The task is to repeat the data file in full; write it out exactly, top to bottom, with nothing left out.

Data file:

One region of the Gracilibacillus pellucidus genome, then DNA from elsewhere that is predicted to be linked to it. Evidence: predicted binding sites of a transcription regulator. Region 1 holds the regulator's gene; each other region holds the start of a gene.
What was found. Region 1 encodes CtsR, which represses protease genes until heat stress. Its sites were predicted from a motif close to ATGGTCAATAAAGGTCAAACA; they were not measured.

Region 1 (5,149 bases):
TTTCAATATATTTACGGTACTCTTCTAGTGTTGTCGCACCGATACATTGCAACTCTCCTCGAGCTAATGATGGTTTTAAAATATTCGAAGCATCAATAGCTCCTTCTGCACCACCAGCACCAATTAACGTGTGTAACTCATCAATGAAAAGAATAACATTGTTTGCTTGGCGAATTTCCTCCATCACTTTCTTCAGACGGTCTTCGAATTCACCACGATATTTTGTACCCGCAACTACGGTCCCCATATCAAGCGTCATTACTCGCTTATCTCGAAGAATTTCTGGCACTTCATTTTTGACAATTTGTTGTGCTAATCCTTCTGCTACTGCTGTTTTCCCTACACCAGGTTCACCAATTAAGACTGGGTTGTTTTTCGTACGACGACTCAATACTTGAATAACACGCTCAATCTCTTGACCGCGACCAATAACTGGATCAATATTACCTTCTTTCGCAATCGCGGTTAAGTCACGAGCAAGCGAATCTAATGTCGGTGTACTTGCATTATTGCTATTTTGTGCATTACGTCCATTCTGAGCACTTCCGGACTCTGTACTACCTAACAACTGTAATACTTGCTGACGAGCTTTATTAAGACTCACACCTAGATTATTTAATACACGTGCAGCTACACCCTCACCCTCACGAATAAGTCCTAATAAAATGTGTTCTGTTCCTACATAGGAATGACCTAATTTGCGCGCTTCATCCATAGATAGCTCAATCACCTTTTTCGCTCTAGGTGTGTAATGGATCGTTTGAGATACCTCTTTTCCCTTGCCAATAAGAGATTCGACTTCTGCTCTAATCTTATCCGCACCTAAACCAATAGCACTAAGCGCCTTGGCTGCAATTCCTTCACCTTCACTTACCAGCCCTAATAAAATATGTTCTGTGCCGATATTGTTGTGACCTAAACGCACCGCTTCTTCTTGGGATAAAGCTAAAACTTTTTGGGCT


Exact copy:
One region of the Gracilibacillus pellucidus genome, then DNA from elsewhere that is predicted to be linked to it. Evidence: predicted binding sites of a transcription regulator. Region 1 holds the regulator's gene; each other region holds the start of a gene.
What was found. Region 1 encodes CtsR, which represses protease genes until heat stress. Its sites were predicted from a motif close to ATGGTCAATAAAGGTCAAACA; they were not measured.

Region 1 (5,149 bases):
TTTCAATATATTTACGGTACTCTTCTAGTGTTGTCGCACCGATACATTGCAACTCTCCTCGAGCTAATGATGGTTTTAAAATATTCGAAGCATCAATAGCTCCTTCTGCACCACCAGCACCAATTAACGTGTGTAACTCATCAATGAAAAGAATAACATTGTTTGCTTGGCGAATTTCCTCCATCACTTTCTTCAGACGGTCTTCGAATTCACCACGATATTTTGTACCCGCAACTACGGTCCCCATATCAAGCGTCATTACTCGCTTATCTCGAAGAATTTCTGGCACTTCATTTTTGACAATTTGTTGTGCTAATCCTTCTGCTACTGCTGTTTTCCCTACACCAGGTTCACCAATTAAGACTGGGTTGTTTTTCGTACGACGACTCAATACTTGAATAACACGCTCAATCTCTTGACCGCGACCAATAACTGGATCAATATTACCTTCTTTCGCAATCGCGGTTAAGTCACGAGCAAGCGAATCTAATGTCGGTGTACTTGCATTATTGCTATTTTGTGCATTACGTCCATTCTGAGCACTTCCGGACTCTGTACTACCTAACAACTGTAATACTTGCTGACGAGCTTTATTAAGACTCACACCTAGATTATTTAATACACGTGCAGCTACACCCTCACCCTCACGAATAAGTCCTAATAAAATGTGTTCTGTTCCTACATAGGAATGACCTAATTTGCGCGCTTCATCCATAGATAGCTCAATCACCTTTTTCGCTCTAGGTGTGTAATGGATCGTTTGAGATACCTCTTTTCCCTTGCCAATAAGAGATTCGACTTCTGCTCTAATCTTATCCGCACCTAAACCAATAGCACTAAGCGCCTTGGCTGCAATTCCTTCACCTTCACTTACCAGCCCTAATAAAATATGTTCTGTGCCGATATTGTTGTGACCTAAACGCACCGCTTCTTCTTGGGATAAAGCTAAAACTTTTTGGGCT